Hello SE friends! Gwen with you today to share a discovery. Yep, I stumbled upon a jewel quite unexpectedly.
My household is humming with all things related to moving. Boxes stacked high, piles here and there. I’m doing my usual thing of organizing, sorting, and gifting. I’m sure you’re familiar with the routine.
Yesterday while going through some old photos, I was surprised by what I found. It wasn’t that I discovered new photographs, because I’ve seen these images many times before. Rather, I was struck by how my recall of the time frames differed from what the photos themselves conveyed. In other words, I happened upon a chasm between my memories and the evidence before me.
My memories tell me that I grew up in a large farmhouse until I was ten years old. I can describe the rooms, and what it was like to run through them. I can share stories of playing hide and seek in our yard and tell you about searching for a ball in the cotton field next to it. But when I saw this photo, I was taken aback. It’s not a large house at all.
My sisters and I slept in the attic. We loved the slanted ceiling and peeking out the window at the night sky. But would I experience it the same today? I doubt it. The vastness I knew as a child might now feel confining.
Let’s look at another photo. I was around 24 years old, living in Japan, when this photograph was taken. I remember the house distinctly. I thought it so beautiful. I still do. What’s perplexing is the image of me. It’s almost as though I don’t know her, but how can that be? I can tell you what I experienced living in Japan, but when I look at my much younger self, I wonder who is she?
I’ve sat with this image for a while and realized – again – that time changes how we see. And importantly, we are different people from one stage of life to another. This thought prompts me to consider how I might incorporate age related patterns of thinking into my stories. Perhaps you’ve already done this?
We’ll end with this photo. I love how it captures my father’s playful gesture. But what I noticed more than his playfulness were his jeans and his boots, covered with dirt and other evidence of the fields. And for the first time ever, I understood why dad always wore a long sleeve shirt.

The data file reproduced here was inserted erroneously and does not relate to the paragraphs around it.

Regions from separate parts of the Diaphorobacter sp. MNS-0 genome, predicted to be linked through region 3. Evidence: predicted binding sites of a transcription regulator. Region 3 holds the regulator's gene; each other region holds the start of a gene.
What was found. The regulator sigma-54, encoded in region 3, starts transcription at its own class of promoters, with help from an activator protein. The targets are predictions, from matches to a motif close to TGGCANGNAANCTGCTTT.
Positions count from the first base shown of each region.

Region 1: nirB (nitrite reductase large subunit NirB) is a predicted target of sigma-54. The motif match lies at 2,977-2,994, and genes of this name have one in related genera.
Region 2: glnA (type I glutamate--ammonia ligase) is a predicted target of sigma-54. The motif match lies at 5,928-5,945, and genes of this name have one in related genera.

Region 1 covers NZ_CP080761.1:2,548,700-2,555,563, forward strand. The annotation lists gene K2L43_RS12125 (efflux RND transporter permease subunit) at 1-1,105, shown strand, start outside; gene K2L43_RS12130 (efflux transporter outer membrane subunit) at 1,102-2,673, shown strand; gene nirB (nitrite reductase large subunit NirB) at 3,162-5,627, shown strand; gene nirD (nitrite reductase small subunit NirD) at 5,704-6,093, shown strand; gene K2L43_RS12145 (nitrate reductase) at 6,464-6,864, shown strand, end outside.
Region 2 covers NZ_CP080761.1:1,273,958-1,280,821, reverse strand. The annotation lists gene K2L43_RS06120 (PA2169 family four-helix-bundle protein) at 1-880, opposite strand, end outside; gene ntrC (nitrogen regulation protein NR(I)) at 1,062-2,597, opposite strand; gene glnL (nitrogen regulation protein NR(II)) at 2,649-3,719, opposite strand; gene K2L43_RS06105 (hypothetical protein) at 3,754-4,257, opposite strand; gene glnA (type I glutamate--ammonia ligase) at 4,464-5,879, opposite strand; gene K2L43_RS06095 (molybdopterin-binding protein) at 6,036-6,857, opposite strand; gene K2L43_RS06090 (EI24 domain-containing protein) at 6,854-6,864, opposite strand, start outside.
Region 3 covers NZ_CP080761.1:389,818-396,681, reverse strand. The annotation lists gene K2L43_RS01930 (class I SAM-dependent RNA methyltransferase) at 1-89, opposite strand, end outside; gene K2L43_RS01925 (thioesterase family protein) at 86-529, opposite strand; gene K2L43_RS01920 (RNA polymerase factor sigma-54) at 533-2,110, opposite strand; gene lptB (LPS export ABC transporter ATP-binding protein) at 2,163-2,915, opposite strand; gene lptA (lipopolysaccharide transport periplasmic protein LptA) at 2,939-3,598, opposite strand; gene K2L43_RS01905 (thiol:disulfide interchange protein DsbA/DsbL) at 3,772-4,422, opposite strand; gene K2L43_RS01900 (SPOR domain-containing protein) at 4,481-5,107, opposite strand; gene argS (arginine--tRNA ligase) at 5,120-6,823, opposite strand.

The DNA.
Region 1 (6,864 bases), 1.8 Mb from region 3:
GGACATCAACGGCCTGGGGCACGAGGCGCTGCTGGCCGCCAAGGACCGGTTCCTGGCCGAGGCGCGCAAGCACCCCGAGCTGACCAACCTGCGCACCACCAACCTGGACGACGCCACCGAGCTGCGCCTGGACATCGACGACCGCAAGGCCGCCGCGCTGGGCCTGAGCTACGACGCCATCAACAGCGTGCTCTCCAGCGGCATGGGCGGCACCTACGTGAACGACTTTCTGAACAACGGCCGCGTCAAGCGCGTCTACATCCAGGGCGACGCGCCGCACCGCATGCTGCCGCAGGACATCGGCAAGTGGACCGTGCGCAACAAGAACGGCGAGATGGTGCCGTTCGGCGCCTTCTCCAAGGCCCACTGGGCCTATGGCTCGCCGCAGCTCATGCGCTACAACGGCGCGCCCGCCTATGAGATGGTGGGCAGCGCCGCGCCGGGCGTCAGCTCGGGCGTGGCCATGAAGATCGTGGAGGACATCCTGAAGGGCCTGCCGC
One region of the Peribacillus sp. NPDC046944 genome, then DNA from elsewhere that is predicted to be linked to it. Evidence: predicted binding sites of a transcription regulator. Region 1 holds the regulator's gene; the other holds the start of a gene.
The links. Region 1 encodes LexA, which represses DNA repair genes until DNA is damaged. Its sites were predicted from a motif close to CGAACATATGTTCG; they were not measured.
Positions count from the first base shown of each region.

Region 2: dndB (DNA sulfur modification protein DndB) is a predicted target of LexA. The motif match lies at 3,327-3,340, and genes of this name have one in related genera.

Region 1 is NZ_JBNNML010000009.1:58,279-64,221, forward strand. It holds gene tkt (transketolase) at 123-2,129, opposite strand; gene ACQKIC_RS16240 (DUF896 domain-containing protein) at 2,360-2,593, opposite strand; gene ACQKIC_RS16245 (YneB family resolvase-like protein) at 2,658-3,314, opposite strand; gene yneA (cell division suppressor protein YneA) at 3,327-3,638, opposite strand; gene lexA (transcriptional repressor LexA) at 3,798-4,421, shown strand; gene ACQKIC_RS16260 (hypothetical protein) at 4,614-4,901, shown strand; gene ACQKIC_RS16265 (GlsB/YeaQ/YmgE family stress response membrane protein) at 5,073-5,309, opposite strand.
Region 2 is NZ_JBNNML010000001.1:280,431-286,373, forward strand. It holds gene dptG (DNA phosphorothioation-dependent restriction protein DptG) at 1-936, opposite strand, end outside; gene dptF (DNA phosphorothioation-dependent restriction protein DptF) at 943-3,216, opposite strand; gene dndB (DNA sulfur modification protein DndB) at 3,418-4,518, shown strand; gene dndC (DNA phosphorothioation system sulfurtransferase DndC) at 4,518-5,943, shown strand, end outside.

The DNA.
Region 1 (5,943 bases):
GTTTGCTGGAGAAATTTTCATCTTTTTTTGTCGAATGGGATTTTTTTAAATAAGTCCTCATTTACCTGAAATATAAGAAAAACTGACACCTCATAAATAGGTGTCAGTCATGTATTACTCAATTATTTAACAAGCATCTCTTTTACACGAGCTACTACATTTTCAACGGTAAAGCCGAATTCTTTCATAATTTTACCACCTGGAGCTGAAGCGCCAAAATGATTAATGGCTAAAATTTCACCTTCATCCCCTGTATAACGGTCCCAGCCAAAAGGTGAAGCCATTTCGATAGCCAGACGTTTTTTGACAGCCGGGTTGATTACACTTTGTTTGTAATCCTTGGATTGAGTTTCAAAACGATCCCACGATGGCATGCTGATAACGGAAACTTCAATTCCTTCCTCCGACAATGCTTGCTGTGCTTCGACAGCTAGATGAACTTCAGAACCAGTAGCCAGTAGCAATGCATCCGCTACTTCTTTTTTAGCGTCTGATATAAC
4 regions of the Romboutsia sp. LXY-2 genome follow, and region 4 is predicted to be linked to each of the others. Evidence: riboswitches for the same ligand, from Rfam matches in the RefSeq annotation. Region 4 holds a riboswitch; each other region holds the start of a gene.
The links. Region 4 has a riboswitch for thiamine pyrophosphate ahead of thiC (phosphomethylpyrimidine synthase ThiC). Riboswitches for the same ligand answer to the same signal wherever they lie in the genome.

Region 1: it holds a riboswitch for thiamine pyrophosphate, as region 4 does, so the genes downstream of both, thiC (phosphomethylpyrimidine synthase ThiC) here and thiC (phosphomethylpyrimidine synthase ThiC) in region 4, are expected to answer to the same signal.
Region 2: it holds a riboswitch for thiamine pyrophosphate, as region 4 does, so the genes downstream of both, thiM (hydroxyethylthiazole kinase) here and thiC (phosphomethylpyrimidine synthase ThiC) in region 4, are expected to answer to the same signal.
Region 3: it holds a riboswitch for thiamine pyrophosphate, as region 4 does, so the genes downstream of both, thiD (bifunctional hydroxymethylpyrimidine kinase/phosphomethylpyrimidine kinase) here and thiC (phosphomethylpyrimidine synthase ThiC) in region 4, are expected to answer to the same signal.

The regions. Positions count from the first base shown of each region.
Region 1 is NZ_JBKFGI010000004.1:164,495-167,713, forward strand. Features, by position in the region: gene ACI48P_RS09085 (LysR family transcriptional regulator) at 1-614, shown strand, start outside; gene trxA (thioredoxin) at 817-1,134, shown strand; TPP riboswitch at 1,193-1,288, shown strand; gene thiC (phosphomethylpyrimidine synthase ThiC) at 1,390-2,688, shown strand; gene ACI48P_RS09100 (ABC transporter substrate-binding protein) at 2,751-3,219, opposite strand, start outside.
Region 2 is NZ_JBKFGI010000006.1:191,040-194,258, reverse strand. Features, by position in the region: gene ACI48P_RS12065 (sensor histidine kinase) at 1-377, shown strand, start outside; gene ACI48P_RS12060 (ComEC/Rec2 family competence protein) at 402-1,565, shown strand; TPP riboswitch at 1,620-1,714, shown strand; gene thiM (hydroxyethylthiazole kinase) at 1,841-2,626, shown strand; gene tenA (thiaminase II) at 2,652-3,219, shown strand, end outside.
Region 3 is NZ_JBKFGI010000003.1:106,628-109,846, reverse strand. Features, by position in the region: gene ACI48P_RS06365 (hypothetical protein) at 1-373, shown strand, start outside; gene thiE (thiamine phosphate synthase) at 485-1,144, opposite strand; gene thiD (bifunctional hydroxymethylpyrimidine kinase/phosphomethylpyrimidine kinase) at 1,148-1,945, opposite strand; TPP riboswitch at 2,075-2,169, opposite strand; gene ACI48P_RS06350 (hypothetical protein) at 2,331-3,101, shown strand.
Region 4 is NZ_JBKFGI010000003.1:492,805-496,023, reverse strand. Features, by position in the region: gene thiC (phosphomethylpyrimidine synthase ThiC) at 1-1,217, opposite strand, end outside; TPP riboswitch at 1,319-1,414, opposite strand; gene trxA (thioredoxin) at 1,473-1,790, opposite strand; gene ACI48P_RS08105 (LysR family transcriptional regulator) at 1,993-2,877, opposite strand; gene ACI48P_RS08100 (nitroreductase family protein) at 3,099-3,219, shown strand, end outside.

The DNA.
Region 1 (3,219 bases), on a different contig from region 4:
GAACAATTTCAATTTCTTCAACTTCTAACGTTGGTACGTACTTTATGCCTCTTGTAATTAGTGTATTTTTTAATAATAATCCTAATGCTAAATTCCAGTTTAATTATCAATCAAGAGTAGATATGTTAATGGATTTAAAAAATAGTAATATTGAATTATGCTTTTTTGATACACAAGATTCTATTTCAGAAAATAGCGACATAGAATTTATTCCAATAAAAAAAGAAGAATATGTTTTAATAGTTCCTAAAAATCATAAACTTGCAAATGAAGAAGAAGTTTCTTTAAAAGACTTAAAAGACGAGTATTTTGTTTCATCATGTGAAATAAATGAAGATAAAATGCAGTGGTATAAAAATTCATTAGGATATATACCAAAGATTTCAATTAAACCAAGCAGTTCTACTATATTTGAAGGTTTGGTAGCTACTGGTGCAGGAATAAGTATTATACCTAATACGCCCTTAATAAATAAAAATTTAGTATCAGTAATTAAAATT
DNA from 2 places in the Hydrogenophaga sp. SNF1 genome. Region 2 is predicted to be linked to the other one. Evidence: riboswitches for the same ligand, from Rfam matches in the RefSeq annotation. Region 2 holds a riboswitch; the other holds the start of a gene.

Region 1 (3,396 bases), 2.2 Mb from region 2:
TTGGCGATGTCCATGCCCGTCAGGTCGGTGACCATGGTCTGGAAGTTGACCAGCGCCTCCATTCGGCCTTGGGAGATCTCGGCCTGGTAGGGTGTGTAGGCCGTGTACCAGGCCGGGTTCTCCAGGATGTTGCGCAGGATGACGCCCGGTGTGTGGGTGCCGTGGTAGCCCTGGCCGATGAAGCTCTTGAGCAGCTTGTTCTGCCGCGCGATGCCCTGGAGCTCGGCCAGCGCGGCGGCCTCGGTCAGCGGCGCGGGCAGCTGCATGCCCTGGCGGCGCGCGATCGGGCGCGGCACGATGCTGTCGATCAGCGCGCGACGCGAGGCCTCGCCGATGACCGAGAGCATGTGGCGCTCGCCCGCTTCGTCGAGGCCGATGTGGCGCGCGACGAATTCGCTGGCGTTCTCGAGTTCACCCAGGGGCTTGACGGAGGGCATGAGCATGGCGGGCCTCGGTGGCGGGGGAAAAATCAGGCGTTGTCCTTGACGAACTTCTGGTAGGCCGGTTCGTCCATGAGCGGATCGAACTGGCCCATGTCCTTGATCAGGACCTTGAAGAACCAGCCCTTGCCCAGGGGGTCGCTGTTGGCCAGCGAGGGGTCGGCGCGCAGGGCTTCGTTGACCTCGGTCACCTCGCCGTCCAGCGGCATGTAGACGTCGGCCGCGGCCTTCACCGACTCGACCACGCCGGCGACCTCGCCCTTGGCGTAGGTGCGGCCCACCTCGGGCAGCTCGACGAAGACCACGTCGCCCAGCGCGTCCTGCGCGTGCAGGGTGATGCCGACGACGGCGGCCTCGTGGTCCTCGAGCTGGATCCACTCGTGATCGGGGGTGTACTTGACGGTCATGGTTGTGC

As a kid I never thought about it, other than he only had long sleeve shirts. But upon seeing the image afresh, memories flooded of how dad always tried to hide his stump and his prosthesis (if he wore it), when he was around anyone other than just our family.
What I didn’t notice as a child, I now understand as an adult. A simple thing, really, a long sleeve shirt can hide much more than one with short sleeves.
So what does any of this have to do with writing?
Two weeks ago, Story Empire author Joan Hall wrote about picture it, protray it, pen it. Her examples were brilliant and I encourage you to read her post. When I came across the above photos, it was her article that flashed before me.
Old photos freshly reviewed can open unexpected doors and help a writer find the words to show and not tell.
Here are a few of my realizations from this photo adventure:
- A child’s perspective of life is limited by their experience. Their age and height shape the world they see. Big is relative to what is small, and vice versa. If we include a child’s perspective in our stories, we might need to listen carefully to their chatter or study a photo or two in order to recapture those early childhood moments.
- Memories are made up of threads of truth intertwined with emotions. Depending upon our age and circumstance, one or the other may dominate. I remember a big house, but that home is lodged in a little child’s heart.
- Our interests at different life stages affect what we see and don’t see. As a child, I never thought about my dad’s long sleeve shirts. Today I am quite moved by the realization of why he wore those shirts.
- Self-awareness evolves with age. A twenty-something character may not be reflective in the same way as a fifty-something character might be. If our protagonist is not of our age group, one helpful way to bridge that divide is through photographs of times we’ve long forgotten.
I’d love to hear of your experiences while looking through old photos. Did they spark unexpected memories or connections or understandings? Have these discoveries helped your writing? I look forward to hearing from you.
All the best…